30 Second Wine Advisor
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In This Issue
Wine myths
Mazzi 1997 Le Calcarole" Recioto della Valpolicella Classico ($16.99/375 ml)
 California Wine Club
 Sponsorship opportunities
Last Week's Wine Advisor Index
Administrivia

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Wine myths

As I point out in the introduction to today's Wine Lovers' Voting Booth, one of the curious - and perhaps frustrating - things about wine is that some of the conventional wisdom about its appreciation falls into the realm of misconception or myth, and it can be challenging for the newcomer - and even, sometimes, the expert - to sort it all out.

In the Voting Booth (see link below), we'll offer you the opportunity to cast your vote against the misconception that bothers you most. First, though, let's devote today's article to a quick deconstruction of the 20-plus "myths" that our volunteer advisory panel suggested as some of the most common and enduring:

  • The more wine costs, the better it is. (While there may be some relationship between cost and value, exceptions abound ... thank goodness!)
  • Old vines make better wines. (Occasional ancient vineyards make delicious, concentrated wines, but by and large, old vines generally produce fewer and fewer grapes until the grower eventually rips them out)
  • Sulfites are unhealthy for everyone. (Sulfites, a natural preservative, occur in all wines. A tiny percentage of people have a potentially life-threatening allergy, and these unfortunates know what they must avoid. Sulfites are not a threat in any way to the rest of us.)
  • Filtration is bad for wine. (Some excellent wines are unfiltered, but many great ones are filtered.)
  • Natural cork is the only good wine closure. (Natural cork is traditional, even romantic, but a high rate of "taint" and failure is prompting an increasing move to alternative closures.)
  • Screwcaps are the sign of cheap wine. (Historically, screwcaps have been used for cheap wine; but many premium wineries are now reconsidering them as a practical alternative to cork.)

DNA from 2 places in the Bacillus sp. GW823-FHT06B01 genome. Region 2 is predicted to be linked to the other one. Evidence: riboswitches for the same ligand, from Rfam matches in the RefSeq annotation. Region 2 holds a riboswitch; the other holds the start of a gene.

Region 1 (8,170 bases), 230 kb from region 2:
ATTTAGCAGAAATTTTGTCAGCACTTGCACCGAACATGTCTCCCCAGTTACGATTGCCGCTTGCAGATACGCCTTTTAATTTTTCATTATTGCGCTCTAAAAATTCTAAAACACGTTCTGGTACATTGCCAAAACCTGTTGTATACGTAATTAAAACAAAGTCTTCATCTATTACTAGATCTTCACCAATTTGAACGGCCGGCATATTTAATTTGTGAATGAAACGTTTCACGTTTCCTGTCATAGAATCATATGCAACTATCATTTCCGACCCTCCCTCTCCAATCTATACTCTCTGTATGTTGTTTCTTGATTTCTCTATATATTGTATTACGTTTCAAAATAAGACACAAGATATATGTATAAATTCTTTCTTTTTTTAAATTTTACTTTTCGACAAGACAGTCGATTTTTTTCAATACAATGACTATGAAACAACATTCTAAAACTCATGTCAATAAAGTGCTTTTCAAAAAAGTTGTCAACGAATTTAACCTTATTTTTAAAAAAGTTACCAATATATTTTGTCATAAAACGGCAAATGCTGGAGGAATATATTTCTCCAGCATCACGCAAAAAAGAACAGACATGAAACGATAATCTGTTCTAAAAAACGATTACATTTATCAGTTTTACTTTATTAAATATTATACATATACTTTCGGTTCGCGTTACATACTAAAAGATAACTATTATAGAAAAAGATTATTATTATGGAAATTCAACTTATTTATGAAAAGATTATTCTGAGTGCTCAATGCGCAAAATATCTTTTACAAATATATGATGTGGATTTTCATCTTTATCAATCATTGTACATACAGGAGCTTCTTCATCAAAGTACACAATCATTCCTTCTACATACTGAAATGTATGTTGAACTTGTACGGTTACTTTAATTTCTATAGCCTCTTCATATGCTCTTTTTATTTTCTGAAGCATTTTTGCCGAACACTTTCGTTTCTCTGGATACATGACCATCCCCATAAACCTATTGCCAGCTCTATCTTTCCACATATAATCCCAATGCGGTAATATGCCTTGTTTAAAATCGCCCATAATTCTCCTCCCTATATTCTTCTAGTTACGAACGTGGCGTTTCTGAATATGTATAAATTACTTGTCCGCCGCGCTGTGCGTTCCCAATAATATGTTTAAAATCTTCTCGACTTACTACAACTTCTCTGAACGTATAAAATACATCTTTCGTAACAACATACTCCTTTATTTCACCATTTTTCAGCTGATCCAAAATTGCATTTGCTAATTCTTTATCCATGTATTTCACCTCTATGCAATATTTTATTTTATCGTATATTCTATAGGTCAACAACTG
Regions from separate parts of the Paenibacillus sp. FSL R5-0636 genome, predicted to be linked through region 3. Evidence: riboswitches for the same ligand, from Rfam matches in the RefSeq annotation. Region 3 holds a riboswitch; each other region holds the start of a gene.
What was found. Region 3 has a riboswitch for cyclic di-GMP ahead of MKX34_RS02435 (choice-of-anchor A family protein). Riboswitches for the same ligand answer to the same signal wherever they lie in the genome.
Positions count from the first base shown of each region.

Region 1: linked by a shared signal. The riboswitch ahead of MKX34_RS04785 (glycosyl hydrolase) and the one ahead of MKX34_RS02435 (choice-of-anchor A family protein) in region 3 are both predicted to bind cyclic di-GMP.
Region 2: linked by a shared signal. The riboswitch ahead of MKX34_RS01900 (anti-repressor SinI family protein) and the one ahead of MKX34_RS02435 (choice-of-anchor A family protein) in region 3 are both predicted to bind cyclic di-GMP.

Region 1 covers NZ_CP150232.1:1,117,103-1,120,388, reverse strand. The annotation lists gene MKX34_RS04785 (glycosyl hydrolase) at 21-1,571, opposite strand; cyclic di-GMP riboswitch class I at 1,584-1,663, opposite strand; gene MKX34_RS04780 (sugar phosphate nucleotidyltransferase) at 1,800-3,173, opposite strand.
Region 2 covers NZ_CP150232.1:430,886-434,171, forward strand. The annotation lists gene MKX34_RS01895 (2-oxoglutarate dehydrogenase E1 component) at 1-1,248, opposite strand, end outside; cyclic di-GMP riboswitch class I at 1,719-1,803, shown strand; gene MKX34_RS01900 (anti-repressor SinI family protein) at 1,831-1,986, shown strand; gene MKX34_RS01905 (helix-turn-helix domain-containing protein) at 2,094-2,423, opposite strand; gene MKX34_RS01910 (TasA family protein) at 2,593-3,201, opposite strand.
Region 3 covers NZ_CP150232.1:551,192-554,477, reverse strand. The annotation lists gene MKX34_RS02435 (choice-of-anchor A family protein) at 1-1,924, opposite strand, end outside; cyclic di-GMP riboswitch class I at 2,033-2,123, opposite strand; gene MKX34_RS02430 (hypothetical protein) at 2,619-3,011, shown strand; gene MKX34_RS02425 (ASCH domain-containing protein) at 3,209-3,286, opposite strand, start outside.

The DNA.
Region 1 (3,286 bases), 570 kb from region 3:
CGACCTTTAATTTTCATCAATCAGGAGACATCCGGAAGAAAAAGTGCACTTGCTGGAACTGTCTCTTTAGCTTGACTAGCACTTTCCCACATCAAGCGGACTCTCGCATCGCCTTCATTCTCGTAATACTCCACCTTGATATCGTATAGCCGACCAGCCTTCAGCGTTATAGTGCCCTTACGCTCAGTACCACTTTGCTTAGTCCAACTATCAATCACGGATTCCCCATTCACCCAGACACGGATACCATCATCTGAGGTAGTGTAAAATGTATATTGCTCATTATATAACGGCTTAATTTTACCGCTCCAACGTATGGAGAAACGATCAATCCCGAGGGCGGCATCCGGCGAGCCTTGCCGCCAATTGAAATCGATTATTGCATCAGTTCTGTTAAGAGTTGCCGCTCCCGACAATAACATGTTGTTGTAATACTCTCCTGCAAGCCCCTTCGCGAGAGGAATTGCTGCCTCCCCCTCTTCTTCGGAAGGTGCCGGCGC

• Europe makes the best wine in the world. (Europe benefits from an ancient tradition, but in a diverse world of wine, no region can claim supremacy.)
  • You can tell a good bottle by smelling the cork. (You can tell a good bottle by smelling - and tasting - the wine.)
  • Wine critics are always objective. (Wine critics are as human as the rest of us.)
  • Only experts understand wine. (A particularly pernicious myth, promoted only by a few peculiarly insecure experts.)
  • Zinfandel is a pink wine. ("White" Zinfandel is a pink wine made from a red grape. True Zinfandel is red, ripe and robust.)
  • Wine labeled "Reserve" is the best. (While some countries legally define "Reserve" for wines that receive special treatment in wine-making, the term is unregulated in the U.S. and many other countries, and may be used indiscriminately as marketing hype.)
  • Wine must be stored at 55F (13C). (This temperature, which matches the environment of natural caves, is optimal for long-term storage, but fine wines can be stored properly over a much broader range.)
  • Wine storage temperature doesn't matter. (Excessive heat will damage wine quickly, and long-term storage over 80F [27C] should be avoided.)
  • Old wine is better than young wine. (A few special wines benefit from age. Most simply fade and lose their fruit.)
  • Old wines are always valuable. (See above. Many old wines are worthless.)
  • White wines don't age. (Too broad a generalization. White Burgundies, Sauternes, Gruner Veltliner, quality Riesling and Chenin Blanc are only a few examples of whites that can age with grace and style.)
  • Always decant wine. (Unless a wine is either immature or contains sediment, there's rarely any need to decant.)
  • "Legs" on the glass indicate quality. (These "tears" that drip down the inside of your wine glass may reveal high alcohol content, but tell us nothing about the wine's quality.)
  • Never serve red wine with fish or white wine with meat. (Although the basic rule offers a useful guide, the many exceptions can be delicious. Pinot Noir with salmon, for example, is one of the great wine matches.)